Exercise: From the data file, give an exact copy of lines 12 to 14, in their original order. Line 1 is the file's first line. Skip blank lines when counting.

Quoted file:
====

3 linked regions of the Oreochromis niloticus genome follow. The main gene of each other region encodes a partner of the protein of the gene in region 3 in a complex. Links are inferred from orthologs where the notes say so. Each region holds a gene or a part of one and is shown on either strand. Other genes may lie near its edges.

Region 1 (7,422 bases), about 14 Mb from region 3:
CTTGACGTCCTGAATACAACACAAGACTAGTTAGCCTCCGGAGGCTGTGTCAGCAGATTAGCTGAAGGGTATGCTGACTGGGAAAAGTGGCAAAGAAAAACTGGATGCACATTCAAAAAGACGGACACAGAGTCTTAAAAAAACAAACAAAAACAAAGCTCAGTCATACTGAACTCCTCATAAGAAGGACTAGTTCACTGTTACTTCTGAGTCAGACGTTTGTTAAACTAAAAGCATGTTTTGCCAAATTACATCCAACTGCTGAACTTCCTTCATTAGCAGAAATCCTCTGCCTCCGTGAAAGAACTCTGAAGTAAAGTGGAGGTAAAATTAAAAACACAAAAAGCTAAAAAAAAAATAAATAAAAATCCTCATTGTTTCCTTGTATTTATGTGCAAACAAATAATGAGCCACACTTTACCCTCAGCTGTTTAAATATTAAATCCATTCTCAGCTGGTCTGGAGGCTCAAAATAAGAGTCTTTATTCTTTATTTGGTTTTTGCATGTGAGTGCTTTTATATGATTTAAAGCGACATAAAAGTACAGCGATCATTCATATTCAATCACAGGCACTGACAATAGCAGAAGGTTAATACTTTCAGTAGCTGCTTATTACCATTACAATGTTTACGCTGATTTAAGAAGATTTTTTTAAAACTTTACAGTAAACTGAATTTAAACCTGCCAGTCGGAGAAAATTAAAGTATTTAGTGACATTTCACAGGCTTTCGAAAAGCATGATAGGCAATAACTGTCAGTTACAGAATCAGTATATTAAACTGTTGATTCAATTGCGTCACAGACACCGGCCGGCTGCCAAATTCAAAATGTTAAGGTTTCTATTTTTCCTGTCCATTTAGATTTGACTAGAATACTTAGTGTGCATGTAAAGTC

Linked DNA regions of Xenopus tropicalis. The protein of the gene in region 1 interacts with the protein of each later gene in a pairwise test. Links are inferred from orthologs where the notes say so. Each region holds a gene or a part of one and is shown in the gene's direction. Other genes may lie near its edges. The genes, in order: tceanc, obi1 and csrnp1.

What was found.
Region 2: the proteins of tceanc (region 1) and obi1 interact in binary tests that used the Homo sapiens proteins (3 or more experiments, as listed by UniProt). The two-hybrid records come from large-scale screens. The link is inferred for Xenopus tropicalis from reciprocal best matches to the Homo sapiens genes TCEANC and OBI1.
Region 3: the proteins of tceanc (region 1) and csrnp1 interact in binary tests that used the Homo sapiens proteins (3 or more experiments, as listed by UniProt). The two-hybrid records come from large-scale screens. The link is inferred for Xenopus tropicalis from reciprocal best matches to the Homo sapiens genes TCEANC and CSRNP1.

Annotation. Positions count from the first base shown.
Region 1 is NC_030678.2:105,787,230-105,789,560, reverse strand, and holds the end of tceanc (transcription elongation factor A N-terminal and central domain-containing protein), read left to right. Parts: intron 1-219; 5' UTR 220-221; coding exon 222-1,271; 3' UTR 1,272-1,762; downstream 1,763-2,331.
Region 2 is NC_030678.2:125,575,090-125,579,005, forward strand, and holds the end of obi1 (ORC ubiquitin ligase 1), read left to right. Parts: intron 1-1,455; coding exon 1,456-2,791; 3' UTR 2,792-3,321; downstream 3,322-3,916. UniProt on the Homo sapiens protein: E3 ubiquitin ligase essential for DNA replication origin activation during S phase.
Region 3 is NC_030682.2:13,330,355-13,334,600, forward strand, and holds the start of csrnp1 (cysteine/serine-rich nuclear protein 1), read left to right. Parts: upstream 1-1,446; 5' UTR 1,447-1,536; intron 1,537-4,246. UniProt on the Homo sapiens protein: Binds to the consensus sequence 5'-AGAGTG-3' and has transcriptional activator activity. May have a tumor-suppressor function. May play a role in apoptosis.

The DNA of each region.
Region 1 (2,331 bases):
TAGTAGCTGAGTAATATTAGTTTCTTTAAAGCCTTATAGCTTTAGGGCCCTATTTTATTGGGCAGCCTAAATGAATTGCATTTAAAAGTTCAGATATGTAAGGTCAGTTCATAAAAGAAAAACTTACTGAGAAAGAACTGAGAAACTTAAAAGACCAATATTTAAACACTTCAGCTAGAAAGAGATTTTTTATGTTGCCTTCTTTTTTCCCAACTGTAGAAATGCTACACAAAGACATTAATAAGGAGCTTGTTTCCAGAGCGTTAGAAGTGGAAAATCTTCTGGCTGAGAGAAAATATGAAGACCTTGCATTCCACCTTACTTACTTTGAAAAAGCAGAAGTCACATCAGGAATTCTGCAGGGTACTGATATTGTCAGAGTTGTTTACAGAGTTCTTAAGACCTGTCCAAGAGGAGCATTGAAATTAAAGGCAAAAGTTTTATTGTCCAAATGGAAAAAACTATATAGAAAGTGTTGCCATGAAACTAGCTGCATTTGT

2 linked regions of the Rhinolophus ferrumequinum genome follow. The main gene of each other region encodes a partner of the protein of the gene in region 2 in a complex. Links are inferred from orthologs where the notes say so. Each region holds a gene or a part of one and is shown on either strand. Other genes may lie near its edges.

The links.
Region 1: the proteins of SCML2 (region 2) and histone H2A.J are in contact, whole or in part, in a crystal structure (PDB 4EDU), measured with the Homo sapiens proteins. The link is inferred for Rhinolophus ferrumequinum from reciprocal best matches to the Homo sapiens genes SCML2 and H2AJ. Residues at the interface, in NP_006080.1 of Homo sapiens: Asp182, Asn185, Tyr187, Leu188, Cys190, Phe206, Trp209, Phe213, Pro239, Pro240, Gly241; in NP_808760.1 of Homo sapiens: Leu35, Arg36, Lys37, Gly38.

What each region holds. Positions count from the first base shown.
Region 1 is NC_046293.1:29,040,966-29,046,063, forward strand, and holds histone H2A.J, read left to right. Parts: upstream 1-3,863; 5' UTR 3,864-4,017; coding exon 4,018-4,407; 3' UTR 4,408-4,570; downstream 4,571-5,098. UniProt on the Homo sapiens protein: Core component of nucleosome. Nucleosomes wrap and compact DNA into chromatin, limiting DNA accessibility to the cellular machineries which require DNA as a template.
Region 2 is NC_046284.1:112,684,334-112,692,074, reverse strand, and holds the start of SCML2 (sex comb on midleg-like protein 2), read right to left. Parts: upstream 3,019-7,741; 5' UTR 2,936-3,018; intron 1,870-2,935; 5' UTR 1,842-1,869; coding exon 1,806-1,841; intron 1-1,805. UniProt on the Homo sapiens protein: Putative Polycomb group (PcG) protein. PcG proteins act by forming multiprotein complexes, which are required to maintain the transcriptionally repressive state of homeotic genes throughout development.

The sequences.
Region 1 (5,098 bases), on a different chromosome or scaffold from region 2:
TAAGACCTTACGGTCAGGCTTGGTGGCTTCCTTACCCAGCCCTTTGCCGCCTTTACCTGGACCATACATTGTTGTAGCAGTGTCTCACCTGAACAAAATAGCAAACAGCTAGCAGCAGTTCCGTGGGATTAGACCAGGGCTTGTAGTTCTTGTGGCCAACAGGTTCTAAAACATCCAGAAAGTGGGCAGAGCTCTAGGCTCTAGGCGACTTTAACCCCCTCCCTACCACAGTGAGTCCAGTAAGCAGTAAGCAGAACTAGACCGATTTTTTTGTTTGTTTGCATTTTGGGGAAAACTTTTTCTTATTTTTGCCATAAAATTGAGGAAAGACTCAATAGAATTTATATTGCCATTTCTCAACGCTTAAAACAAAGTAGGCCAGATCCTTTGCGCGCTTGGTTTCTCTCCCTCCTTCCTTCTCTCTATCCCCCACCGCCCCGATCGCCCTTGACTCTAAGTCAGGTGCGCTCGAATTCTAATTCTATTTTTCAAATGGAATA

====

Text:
The DNA of each region.
Region 1 (2,331 bases):
TAGTAGCTGAGTAATATTAGTTTCTTTAAAGCCTTATAGCTTTAGGGCCCTATTTTATTGGGCAGCCTAAATGAATTGCATTTAAAAGTTCAGATATGTAAGGTCAGTTCATAAAAGAAAAACTTACTGAGAAAGAACTGAGAAACTTAAAAGACCAATATTTAAACACTTCAGCTAGAAAGAGATTTTTTATGTTGCCTTCTTTTTTCCCAACTGTAGAAATGCTACACAAAGACATTAATAAGGAGCTTGTTTCCAGAGCGTTAGAAGTGGAAAATCTTCTGGCTGAGAGAAAATATGAAGACCTTGCATTCCACCTTACTTACTTTGAAAAAGCAGAAGTCACATCAGGAATTCTGCAGGGTACTGATATTGTCAGAGTTGTTTACAGAGTTCTTAAGACCTGTCCAAGAGGAGCATTGAAATTAAAGGCAAAAGTTTTATTGTCCAAATGGAAAAAACTATATAGAAAGTGTTGCCATGAAACTAGCTGCATTTGT